How to avoid getting caught in an avalanche

Editor’s note: This article was originally written by our friends at OFFGRID. Check out their website for more survival-related tips.

A fresh blanket of snow across the mountains is a beautiful thing, especially if you enjoy winter sports like skiing or snowboarding. However, despite this natural beauty, there are serious dangers to be aware of in winter terrain. One of the foremost dangers to anyone on or near the slopes is that of an avalanche.

A slab avalanche triggered by a snowmobile. Photo: Courtesy of Friends of Bridger-Teton Avalanche Center/USDA/Flickr

If you’re traversing a ridge, even a small avalanche can cause you to lose your footing and tumble down the slope. If you’re at the base of a gully, an avalanche can quickly bear down on your location, leaving you nowhere to go.

RELATED: Pro snowboarder’s new avalanche safety system wins innovation award

Avalanches can occur when you’re least expecting them; a pair of California motorists were recently buried as they drove down the highway. This is why it’s essential to be aware of your surroundings and recognize avalanche warning signs.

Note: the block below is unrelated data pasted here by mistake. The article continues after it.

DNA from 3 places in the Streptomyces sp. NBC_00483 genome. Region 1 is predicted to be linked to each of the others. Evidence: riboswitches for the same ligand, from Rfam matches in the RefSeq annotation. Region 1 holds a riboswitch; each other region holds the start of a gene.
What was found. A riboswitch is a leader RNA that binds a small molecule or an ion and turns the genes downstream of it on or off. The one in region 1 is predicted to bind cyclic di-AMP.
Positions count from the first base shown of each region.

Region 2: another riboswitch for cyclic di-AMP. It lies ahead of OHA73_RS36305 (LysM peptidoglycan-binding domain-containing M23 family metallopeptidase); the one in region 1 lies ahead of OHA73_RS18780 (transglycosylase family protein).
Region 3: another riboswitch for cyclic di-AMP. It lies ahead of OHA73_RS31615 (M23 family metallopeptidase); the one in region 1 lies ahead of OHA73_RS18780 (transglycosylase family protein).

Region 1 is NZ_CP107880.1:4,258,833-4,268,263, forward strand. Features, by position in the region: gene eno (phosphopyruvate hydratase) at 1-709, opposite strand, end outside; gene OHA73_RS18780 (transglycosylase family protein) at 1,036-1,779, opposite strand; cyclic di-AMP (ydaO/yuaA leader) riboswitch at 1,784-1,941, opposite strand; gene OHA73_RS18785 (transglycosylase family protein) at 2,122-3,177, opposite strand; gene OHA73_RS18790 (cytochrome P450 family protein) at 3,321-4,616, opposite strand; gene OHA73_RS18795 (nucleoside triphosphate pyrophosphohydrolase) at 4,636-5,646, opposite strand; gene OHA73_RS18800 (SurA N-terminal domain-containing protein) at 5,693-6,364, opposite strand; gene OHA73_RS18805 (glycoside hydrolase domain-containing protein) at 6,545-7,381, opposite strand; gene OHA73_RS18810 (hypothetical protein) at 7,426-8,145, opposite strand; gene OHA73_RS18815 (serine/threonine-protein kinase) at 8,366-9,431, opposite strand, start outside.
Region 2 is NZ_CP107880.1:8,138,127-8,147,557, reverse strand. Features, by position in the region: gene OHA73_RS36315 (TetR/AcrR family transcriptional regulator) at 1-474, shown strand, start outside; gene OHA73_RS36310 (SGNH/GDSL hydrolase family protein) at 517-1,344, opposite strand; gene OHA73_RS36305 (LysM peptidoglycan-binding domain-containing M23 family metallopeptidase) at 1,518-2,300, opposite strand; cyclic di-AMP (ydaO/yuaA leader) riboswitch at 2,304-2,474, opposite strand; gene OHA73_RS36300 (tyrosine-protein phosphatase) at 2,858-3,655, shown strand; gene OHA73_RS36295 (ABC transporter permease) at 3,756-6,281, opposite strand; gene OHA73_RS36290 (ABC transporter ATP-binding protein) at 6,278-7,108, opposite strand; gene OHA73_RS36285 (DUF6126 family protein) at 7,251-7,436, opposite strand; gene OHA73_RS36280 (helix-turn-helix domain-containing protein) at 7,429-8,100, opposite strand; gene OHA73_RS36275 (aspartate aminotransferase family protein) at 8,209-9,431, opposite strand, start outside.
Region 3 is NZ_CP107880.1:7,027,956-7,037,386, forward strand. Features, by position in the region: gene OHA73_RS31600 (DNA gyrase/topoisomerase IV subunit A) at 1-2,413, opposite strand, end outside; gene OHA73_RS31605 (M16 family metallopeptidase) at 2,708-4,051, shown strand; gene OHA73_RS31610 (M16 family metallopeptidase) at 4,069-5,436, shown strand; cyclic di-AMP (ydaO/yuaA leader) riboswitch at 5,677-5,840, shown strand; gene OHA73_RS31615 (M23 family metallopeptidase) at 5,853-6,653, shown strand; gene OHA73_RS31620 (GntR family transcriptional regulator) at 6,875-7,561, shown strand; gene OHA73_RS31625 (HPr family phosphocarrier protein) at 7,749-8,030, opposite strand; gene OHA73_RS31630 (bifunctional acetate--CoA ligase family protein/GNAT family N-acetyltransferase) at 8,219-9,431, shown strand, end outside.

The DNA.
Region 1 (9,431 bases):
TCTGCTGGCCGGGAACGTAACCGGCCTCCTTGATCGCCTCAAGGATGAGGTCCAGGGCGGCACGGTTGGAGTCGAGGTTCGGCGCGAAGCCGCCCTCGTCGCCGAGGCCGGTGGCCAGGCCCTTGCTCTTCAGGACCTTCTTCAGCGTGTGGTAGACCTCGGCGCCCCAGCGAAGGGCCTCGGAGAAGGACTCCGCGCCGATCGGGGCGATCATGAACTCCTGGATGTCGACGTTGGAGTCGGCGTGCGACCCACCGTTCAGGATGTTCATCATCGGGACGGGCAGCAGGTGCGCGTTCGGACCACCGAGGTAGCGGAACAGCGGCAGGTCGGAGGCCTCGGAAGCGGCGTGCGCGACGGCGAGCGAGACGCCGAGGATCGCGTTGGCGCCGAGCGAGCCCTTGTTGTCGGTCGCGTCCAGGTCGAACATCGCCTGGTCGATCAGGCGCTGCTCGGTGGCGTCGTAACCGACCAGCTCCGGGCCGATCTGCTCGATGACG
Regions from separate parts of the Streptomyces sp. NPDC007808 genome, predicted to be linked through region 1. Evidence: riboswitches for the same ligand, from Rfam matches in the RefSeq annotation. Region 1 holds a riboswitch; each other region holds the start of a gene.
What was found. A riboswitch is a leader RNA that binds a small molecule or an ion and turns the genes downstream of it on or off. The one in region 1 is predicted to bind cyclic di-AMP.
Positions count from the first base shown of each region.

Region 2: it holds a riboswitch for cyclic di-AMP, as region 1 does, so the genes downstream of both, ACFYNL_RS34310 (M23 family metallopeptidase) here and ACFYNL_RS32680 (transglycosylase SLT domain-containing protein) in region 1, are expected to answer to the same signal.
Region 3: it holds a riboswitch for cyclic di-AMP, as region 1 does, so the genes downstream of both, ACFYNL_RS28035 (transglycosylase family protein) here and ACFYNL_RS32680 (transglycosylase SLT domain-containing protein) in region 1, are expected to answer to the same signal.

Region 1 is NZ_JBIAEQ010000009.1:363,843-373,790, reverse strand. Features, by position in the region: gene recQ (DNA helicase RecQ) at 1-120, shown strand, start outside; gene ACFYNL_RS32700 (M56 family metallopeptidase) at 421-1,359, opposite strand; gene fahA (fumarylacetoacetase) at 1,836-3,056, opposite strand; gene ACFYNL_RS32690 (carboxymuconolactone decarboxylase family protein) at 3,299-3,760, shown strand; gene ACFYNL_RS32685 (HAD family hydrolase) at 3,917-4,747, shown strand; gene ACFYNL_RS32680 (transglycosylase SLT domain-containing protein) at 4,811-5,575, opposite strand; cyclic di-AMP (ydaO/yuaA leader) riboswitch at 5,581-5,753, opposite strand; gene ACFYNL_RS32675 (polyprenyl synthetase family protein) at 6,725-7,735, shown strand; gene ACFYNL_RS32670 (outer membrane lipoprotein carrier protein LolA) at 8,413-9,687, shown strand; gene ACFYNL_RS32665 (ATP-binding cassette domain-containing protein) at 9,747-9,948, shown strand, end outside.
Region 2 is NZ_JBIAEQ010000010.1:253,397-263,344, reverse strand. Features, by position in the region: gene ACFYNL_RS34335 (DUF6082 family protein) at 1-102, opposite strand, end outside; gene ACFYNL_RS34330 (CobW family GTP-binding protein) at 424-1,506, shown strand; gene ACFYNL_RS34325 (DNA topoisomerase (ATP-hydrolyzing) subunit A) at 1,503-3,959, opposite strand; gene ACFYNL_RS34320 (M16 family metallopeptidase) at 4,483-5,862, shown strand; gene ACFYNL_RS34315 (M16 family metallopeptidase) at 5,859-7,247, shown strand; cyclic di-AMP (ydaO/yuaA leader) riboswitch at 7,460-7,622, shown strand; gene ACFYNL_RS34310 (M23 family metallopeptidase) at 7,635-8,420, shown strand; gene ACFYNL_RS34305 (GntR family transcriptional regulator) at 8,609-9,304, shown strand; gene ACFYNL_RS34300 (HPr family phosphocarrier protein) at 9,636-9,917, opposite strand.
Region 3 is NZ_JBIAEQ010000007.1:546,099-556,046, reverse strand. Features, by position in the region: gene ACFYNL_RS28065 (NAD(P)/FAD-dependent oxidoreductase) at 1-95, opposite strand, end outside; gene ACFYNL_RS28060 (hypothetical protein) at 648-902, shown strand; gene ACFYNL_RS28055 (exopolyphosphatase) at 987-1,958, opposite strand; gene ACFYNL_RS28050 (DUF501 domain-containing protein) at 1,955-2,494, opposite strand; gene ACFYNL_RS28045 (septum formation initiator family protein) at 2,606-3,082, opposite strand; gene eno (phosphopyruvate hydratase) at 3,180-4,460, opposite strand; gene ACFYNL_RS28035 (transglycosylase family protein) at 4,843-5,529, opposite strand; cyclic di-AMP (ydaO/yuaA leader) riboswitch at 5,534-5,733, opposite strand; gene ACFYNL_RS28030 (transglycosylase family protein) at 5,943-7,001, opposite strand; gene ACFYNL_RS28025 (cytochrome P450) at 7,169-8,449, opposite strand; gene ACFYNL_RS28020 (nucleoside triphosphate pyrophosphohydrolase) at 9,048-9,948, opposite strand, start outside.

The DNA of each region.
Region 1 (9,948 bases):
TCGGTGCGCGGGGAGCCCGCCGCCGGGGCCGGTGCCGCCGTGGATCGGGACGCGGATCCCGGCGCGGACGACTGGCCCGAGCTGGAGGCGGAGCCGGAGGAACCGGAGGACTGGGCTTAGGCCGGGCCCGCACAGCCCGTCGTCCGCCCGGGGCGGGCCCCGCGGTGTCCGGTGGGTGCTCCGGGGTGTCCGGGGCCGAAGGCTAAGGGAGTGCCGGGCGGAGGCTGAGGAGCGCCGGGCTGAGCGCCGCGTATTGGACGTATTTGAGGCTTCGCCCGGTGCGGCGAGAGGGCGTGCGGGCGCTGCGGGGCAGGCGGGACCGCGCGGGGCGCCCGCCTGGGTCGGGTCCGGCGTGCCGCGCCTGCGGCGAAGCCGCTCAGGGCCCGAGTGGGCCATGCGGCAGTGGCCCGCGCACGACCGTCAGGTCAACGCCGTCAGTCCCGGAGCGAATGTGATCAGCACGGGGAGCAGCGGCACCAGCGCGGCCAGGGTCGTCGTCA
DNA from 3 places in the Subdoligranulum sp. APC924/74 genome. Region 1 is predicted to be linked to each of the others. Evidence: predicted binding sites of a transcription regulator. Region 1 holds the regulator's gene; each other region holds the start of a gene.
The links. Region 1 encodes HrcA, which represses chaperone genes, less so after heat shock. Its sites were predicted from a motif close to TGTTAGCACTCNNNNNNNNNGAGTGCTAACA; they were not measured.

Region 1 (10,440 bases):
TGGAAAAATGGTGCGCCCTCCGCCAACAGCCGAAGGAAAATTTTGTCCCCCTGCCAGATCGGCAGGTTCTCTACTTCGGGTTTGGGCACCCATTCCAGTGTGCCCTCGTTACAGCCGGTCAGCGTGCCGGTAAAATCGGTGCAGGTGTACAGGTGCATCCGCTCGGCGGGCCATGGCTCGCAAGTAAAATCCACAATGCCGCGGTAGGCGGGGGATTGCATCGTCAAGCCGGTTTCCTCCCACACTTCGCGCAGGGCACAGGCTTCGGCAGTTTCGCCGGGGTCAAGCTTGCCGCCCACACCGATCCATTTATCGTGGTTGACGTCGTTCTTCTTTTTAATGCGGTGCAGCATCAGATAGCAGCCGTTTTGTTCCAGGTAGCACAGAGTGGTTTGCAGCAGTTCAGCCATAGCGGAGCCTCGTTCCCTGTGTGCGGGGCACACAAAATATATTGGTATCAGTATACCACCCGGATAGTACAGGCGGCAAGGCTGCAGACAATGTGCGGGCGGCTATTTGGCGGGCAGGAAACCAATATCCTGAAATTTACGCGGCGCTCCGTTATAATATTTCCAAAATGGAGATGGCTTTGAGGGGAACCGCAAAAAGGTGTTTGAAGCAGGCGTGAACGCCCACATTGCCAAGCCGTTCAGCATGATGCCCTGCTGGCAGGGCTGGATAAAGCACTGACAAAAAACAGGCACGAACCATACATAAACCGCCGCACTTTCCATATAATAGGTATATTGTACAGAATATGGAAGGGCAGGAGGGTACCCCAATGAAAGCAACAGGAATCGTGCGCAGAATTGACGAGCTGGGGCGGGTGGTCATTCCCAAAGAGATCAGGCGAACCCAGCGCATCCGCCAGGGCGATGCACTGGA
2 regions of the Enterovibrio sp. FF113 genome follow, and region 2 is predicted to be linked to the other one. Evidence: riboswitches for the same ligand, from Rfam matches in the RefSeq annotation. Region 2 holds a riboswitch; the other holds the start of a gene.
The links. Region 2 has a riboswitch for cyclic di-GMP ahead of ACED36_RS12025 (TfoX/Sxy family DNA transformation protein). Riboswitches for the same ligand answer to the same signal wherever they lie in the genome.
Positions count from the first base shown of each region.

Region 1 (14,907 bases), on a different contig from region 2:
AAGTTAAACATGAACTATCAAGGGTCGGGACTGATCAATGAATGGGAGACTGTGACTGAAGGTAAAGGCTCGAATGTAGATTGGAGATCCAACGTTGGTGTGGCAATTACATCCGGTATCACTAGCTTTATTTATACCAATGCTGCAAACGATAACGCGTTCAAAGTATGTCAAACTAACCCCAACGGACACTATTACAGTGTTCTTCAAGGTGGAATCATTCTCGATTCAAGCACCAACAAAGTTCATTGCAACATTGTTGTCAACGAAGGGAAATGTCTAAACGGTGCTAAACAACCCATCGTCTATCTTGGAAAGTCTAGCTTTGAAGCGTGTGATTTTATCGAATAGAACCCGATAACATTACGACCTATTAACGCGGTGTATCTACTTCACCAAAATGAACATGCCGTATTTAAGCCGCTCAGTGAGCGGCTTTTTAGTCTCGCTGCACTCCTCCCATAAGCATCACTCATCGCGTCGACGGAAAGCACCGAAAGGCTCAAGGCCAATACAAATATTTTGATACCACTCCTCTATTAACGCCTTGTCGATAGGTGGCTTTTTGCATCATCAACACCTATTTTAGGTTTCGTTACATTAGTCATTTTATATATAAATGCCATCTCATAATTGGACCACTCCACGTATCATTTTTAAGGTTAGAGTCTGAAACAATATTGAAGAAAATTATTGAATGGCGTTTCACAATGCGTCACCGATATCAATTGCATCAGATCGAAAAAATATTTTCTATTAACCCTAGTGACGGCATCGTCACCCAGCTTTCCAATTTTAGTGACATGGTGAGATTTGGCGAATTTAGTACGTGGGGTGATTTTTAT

Educate yourself and be smart when out in the mountains. Photo: Courtesy of OFFGRID partnered with Bruce Tremper of the Utah Avalanche Center to produce the following video about identifying and avoiding avalanche terrain. Tremper discusses what he calls “critical decision spots” as he navigates through the mountains, and mentions how to spot terrain traps that could become deadly even with safety gear such as an avalanche airbag.

As Tremper says, 34 to 45 degrees is the key danger zone to be aware of when approaching slopes; 38 degrees is considered the peak danger point. For the uninitiated, those numbers don’t mean much, but they indicate the importance of knowing how to measure slope angle.

RELATED: Tips for traveling in avalanche terrain

The details are of the utmost importance. Photo: Courtesy of OFFGRID

Here are a few methods to consider for analyzing slope steepness:

• Use a dedicated inclinometer device.
• Install a smartphone app, such as Theodolite or Mammut Safety.
• Measure slope angle with a compass that has a built-in inclinometer.
• Use a ski pole inclinometer tool, such as the one seen in the video below.

Whatever method you use, the point remains the same: Situational awareness will keep you safe in the mountains. If you’re conscious of snowpack composition, slope angles and terrain traps, you can navigate more safely during the winter.

For access to exclusive gear videos, celebrity interviews, and more, subscribe on YouTube!